Blood Cancers like leukemia and lymphoma
According to the World Marrow Donor Association (WMDA), annually, there are approximately 60,000 blood cancer patients indicated and eligible for blood stem cell transplantation. Of this, only 15% will find a matched family related donor; the rest, around 50,000 patients, start a formal search for a matched unrelated donor. The lack of a suitable donor and the prolonged search results in a transplantation of only approximately 18,000 of these patients (36%).
The Center for International Blood and Marrow Transplant Research (CIBMTR), reports that the number of transplants from unrelated donors has increased in the last 10 years by approximately 7.7% in the US. Of the patients who receive a blood stem cell transplantation, only approximately 3,000 are transplanted with blood stem cells sourced from umbilical cord blood, most of them are children. For more than 20 years umbilical cord blood has been an accepted alternative to a bone marrow graft. Umbilical cord blood has two major advantages: (1) it does not require a full tissue matching between the patient and the umbilical cord blood, therefore most of the patients who were not successful in finding a fully matched donor will find at least one unit of umbilical cord blood that matches them well enough; and (2), umbilical cord blood is a readily available tissue, with more than 700,000 units cryopreserved in public cord blood banks worldwide. The limitation in using umbilical cord blood is associated with the fact that there are not enough blood stem cells in a unit of umbilical cord blood to effectively treat adolescents and adults who have a larger body weight. The challenge, therefore, is to increase the number of stem and progenitor cells in a unit of umbilical cord blood such that it will become a good graft option for adolescents and adults. The accepted approach to overcome this challenge has been to expand (increase) the number of stem cells. The problem: it is very difficult to expand cells without changing their properties, which can lead to loss of functionality and delayed engraftment, associated with longer hospitalization stays and increased morbidity and mortality.
Gamida Cell has been able to effectively expand the number of stem cells while preserving their initial properties and functionality to create a therapeutic product for transplantation in patients with blood cancers such as leukemia and lymphoma. The product, called NiCord, is currently being tested in clinical trials in patients with leukemia and lymphoma. It is intended to provide a transplantation solution for patients who do not have a fully matched donor.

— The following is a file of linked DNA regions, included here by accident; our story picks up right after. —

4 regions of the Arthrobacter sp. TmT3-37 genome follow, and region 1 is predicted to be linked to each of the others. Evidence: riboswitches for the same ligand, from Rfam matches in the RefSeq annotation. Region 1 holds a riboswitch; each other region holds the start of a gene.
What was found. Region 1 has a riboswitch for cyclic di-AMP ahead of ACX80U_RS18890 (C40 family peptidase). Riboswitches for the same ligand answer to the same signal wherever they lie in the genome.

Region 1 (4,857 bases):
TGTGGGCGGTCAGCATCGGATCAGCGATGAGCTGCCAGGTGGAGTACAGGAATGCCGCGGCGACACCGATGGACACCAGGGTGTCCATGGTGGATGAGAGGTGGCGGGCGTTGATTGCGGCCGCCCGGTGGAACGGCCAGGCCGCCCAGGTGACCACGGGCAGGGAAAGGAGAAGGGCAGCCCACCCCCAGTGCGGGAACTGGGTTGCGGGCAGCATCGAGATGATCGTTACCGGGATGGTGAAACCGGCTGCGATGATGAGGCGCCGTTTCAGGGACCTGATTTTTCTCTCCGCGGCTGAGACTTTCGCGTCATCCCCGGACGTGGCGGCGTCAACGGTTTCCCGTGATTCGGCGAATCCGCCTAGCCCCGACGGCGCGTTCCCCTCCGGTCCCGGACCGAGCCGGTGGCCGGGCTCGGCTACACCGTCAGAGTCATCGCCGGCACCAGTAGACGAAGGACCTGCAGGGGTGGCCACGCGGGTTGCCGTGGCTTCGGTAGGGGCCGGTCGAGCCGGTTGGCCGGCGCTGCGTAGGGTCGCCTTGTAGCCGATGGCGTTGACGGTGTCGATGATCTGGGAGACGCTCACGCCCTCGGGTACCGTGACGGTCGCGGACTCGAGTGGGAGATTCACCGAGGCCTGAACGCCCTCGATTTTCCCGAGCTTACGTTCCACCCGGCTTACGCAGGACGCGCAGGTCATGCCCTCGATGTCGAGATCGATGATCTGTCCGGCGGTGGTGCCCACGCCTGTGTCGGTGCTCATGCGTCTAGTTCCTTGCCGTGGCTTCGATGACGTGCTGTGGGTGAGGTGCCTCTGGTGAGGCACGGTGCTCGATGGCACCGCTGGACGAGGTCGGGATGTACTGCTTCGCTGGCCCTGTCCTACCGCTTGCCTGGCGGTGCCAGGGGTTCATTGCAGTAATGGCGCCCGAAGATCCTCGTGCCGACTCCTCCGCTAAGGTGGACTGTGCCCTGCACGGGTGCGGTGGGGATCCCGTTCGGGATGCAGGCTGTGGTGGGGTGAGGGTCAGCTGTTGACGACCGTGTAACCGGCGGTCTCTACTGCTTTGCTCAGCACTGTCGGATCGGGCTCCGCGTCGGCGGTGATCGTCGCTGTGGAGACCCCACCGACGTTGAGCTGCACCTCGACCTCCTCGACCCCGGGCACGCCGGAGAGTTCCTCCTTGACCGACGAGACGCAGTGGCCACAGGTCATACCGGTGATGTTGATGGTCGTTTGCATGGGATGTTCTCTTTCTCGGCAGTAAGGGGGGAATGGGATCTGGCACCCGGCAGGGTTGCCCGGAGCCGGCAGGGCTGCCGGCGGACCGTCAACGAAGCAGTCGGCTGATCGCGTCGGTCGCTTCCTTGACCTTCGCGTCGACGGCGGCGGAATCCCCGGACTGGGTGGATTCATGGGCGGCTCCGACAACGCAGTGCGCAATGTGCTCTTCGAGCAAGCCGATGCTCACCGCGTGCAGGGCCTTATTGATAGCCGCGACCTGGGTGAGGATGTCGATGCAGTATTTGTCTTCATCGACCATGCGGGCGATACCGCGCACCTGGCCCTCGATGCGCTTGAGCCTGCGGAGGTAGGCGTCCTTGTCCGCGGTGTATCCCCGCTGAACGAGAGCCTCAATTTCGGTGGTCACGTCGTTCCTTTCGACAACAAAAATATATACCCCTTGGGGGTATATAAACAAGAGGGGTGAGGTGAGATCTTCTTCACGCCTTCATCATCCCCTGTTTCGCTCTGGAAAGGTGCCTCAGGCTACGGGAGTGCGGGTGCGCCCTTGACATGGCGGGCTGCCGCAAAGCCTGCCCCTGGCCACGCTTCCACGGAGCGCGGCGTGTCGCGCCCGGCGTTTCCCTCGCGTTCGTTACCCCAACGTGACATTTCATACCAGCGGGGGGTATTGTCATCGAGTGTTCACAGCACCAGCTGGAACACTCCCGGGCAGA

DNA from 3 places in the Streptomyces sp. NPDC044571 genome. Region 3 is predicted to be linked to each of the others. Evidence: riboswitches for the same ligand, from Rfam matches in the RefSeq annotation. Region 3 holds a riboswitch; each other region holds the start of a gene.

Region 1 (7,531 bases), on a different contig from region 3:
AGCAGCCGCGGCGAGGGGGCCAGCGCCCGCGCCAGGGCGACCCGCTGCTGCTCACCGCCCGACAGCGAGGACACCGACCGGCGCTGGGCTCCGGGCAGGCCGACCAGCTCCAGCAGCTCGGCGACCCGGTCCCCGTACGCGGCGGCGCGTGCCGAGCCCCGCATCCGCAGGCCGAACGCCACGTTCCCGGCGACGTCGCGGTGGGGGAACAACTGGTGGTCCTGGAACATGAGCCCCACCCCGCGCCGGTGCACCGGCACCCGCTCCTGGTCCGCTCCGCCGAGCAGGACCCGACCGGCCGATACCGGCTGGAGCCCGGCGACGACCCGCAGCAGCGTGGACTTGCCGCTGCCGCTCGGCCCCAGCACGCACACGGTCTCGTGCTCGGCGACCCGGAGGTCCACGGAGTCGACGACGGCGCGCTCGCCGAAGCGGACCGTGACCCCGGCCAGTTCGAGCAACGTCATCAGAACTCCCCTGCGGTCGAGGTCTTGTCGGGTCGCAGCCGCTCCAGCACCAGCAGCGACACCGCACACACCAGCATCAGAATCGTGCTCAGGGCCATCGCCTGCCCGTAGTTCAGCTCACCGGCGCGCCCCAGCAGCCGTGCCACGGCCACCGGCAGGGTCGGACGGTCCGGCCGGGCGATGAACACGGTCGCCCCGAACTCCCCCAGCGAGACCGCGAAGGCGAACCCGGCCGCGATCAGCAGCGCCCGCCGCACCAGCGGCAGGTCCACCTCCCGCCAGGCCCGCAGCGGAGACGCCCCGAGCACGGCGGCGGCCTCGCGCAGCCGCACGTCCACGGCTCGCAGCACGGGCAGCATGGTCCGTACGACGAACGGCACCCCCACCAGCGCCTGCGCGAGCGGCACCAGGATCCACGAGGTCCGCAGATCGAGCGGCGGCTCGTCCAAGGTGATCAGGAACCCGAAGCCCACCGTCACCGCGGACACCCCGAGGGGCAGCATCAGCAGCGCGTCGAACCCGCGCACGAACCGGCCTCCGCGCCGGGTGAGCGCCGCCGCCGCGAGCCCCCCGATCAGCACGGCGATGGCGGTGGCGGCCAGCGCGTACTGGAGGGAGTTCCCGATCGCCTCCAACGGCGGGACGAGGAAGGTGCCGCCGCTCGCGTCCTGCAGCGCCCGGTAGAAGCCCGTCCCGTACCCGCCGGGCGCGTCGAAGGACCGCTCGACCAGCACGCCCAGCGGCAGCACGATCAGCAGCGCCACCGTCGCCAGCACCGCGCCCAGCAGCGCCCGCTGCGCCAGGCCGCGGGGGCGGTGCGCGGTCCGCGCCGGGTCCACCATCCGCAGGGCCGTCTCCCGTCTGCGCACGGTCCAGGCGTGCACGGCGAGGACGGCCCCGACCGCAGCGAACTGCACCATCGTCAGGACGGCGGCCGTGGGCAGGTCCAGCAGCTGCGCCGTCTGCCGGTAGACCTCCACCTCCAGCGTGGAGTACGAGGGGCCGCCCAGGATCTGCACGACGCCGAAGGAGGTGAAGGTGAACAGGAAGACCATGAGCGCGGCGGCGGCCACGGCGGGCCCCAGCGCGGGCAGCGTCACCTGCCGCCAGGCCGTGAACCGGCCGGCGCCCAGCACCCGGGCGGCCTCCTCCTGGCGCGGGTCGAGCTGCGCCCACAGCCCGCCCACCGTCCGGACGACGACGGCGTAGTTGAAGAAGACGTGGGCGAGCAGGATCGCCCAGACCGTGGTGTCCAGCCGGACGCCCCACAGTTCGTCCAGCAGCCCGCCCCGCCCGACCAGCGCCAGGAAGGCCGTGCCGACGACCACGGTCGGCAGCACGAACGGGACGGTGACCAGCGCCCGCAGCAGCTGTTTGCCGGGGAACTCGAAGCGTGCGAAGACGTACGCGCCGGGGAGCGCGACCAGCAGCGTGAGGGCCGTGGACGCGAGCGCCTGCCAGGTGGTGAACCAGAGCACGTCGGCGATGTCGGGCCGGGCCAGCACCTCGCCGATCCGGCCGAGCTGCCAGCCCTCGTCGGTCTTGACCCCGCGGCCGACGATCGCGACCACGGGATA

Non-malignant Diseases: SCD and Thalassemia
Sickle cell disease (SCD) is a rare genetic disease, affecting approximately 100,000 patients in the United States. SCD is a group of hereditary, recessive blood disorders where a person’s red blood cells become rigid and sickle-shaped. Sickled cells break down sooner and block blood vessels. Symptoms range in type and severity such as pain and organ damage. SCD patients have a relatively low life expectancy. The cost of medical treatment of SCD patients during their lifetime is approximately $9 million in the US (cdc.gov).
To date, other than symptomatic treatments, the cure for a SCD patient is stem cell transplantation. However, HSC (blood stem cell) transplantation is used in rare cases when patients have a healthy, fully matched family related donor. Matched unrelated donors are almost never available to this patient population. Due to the nature of SCD, there is a high rate of engraftment failure, meaning the transplant isn’t successful. HSC transplantation from umbilical cord blood has also been unsuccessful to date, with a more than 50% rate of engraftment failure, mainly because there just aren’t enough stem cells in a unit of umbilical cord blood to make it work. As a result, only approximately 450 transplants have been reported in the past 30 years.
Thalassemia is another genetic disease where the body either partly or completely suppresses the normal production of hemoglobin (a protein in red blood cells that carries oxygen). About 60,000 symptomatic individuals, on average 1 in 100,000 people, are born annually with β thalassemia, mostly in the developing world. Thalassemia (beta) is prevalent in Mediterranean countries, the Middle East, Central Asia, India, Southern China, and the Far East as well as countries along the north coast of Africa and in South America.